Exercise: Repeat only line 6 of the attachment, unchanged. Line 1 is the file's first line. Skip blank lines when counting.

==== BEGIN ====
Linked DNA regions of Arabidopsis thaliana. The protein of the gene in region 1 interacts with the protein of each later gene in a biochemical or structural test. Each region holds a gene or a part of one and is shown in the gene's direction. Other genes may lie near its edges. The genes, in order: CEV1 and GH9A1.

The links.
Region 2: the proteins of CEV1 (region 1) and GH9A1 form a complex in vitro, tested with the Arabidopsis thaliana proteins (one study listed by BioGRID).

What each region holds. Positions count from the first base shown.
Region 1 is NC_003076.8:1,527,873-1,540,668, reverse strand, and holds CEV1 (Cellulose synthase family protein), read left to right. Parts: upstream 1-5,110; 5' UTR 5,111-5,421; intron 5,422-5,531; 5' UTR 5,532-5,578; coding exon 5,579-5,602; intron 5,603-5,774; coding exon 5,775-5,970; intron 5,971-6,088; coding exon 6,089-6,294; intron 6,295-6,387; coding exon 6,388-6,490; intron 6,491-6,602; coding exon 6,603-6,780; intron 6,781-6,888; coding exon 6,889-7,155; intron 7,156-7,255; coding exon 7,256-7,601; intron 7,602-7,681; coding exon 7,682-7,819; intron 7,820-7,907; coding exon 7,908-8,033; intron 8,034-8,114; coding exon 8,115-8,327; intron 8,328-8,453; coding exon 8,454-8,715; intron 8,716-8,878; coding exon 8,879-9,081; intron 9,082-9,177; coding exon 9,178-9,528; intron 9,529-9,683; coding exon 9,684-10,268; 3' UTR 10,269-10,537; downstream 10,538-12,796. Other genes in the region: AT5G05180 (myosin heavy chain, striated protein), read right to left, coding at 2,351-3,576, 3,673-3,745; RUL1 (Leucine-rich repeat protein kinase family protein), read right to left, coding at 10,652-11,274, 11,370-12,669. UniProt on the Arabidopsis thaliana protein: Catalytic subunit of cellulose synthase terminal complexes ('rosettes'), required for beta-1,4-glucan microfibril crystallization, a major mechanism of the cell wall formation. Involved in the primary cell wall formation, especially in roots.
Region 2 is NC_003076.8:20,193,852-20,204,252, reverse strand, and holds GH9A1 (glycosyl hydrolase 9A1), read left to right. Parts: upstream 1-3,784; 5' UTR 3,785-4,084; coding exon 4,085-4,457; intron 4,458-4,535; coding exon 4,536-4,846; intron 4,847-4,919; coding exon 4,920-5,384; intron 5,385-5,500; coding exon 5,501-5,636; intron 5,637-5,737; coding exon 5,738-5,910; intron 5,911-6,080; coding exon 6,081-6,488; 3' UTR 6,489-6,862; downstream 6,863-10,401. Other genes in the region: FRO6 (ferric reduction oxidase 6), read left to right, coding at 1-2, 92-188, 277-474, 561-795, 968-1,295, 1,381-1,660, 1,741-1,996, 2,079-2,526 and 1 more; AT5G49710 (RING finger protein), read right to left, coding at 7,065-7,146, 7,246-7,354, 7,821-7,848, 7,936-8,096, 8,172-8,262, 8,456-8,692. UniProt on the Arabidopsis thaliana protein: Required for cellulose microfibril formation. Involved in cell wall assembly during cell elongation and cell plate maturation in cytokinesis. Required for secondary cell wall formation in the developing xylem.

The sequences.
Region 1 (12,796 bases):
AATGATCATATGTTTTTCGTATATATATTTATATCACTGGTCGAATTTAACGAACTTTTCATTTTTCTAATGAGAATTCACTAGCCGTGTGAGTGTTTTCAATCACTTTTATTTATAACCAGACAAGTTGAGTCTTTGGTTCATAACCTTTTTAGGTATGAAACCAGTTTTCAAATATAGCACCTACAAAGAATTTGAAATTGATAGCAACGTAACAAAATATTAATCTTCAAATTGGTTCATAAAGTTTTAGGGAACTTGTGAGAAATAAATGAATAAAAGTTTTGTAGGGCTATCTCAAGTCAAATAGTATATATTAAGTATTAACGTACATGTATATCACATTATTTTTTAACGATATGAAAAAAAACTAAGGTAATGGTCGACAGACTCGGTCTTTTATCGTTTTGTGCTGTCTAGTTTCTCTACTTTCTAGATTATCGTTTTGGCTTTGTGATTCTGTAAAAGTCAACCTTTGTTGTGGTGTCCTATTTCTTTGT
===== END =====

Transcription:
Region 2 is NC_003076.8:20,193,852-20,204,252, reverse strand, and holds GH9A1 (glycosyl hydrolase 9A1), read left to right. Parts: upstream 1-3,784; 5' UTR 3,785-4,084; coding exon 4,085-4,457; intron 4,458-4,535; coding exon 4,536-4,846; intron 4,847-4,919; coding exon 4,920-5,384; intron 5,385-5,500; coding exon 5,501-5,636; intron 5,637-5,737; coding exon 5,738-5,910; intron 5,911-6,080; coding exon 6,081-6,488; 3' UTR 6,489-6,862; downstream 6,863-10,401. Other genes in the region: FRO6 (ferric reduction oxidase 6), read left to right, coding at 1-2, 92-188, 277-474, 561-795, 968-1,295, 1,381-1,660, 1,741-1,996, 2,079-2,526 and 1 more; AT5G49710 (RING finger protein), read right to left, coding at 7,065-7,146, 7,246-7,354, 7,821-7,848, 7,936-8,096, 8,172-8,262, 8,456-8,692. UniProt on the Arabidopsis thaliana protein: Required for cellulose microfibril formation. Involved in cell wall assembly during cell elongation and cell plate maturation in cytokinesis. Required for secondary cell wall formation in the developing xylem.